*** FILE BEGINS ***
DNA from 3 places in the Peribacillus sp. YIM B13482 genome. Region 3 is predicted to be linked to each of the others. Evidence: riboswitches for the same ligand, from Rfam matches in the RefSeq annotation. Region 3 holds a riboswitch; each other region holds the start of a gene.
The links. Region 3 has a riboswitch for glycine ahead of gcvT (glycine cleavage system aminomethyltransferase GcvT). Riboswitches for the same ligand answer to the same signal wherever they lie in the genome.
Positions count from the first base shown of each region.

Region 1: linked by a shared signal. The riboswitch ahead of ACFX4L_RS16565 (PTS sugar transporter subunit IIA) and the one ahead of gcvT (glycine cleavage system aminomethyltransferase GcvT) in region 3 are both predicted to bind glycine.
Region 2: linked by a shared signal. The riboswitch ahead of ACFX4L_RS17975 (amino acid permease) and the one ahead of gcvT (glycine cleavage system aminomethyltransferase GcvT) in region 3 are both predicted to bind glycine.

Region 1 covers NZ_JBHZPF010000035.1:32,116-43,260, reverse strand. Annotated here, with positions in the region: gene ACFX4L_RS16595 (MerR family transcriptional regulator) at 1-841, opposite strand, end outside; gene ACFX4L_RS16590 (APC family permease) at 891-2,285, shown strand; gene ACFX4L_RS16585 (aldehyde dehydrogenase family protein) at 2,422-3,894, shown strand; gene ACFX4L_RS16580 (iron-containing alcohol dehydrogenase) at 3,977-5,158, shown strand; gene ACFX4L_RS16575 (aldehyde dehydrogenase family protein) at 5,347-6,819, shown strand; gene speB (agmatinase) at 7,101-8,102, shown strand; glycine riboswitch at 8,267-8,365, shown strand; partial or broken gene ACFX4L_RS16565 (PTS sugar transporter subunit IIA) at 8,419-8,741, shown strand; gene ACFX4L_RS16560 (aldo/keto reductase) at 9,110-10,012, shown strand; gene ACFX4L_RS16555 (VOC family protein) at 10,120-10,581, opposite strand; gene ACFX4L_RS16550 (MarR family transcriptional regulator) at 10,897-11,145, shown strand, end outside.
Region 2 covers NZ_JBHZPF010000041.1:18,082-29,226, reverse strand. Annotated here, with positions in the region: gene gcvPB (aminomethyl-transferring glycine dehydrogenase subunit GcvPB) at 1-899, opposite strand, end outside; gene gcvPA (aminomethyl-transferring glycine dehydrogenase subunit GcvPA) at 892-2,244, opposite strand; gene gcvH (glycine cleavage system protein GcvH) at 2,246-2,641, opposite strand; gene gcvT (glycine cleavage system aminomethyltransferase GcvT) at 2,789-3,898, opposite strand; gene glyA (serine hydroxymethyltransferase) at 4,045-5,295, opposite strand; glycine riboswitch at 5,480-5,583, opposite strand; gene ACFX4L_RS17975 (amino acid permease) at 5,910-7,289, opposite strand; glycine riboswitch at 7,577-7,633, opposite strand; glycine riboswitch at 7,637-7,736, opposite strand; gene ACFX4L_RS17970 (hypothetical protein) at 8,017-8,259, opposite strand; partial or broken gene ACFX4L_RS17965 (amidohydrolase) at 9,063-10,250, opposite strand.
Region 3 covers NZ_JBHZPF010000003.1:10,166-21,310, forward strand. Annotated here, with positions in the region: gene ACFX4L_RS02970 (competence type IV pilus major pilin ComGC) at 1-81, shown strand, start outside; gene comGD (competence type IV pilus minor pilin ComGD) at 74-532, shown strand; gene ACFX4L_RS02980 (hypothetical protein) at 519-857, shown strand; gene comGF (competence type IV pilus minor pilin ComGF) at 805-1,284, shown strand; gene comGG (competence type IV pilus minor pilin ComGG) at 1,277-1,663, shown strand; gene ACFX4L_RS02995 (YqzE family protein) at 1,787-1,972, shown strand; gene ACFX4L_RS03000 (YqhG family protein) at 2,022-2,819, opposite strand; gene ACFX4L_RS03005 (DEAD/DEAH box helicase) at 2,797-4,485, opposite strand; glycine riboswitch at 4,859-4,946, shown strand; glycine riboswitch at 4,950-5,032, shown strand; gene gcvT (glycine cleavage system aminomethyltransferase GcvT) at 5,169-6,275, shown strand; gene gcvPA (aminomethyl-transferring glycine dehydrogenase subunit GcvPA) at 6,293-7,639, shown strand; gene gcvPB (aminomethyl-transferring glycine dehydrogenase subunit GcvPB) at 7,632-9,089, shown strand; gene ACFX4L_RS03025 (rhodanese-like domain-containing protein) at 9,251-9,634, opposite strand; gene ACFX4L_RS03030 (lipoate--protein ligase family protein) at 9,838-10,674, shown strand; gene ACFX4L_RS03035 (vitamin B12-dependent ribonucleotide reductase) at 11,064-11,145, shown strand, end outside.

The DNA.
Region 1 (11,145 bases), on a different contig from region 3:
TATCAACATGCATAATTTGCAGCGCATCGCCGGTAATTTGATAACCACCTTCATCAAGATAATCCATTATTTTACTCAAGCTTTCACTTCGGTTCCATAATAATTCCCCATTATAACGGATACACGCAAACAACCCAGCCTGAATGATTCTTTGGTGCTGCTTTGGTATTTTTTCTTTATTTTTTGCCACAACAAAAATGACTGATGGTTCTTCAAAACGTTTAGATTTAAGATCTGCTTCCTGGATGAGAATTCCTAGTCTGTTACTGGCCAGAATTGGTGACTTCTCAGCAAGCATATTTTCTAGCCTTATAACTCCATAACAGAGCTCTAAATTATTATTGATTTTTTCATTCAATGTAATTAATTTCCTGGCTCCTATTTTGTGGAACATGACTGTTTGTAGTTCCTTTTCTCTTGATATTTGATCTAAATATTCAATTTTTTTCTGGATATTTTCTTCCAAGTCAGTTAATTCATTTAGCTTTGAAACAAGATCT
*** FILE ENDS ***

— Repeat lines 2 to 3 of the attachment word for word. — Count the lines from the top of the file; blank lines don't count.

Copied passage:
The links. Region 3 has a riboswitch for glycine ahead of gcvT (glycine cleavage system aminomethyltransferase GcvT). Riboswitches for the same ligand answer to the same signal wherever they lie in the genome.
Positions count from the first base shown of each region.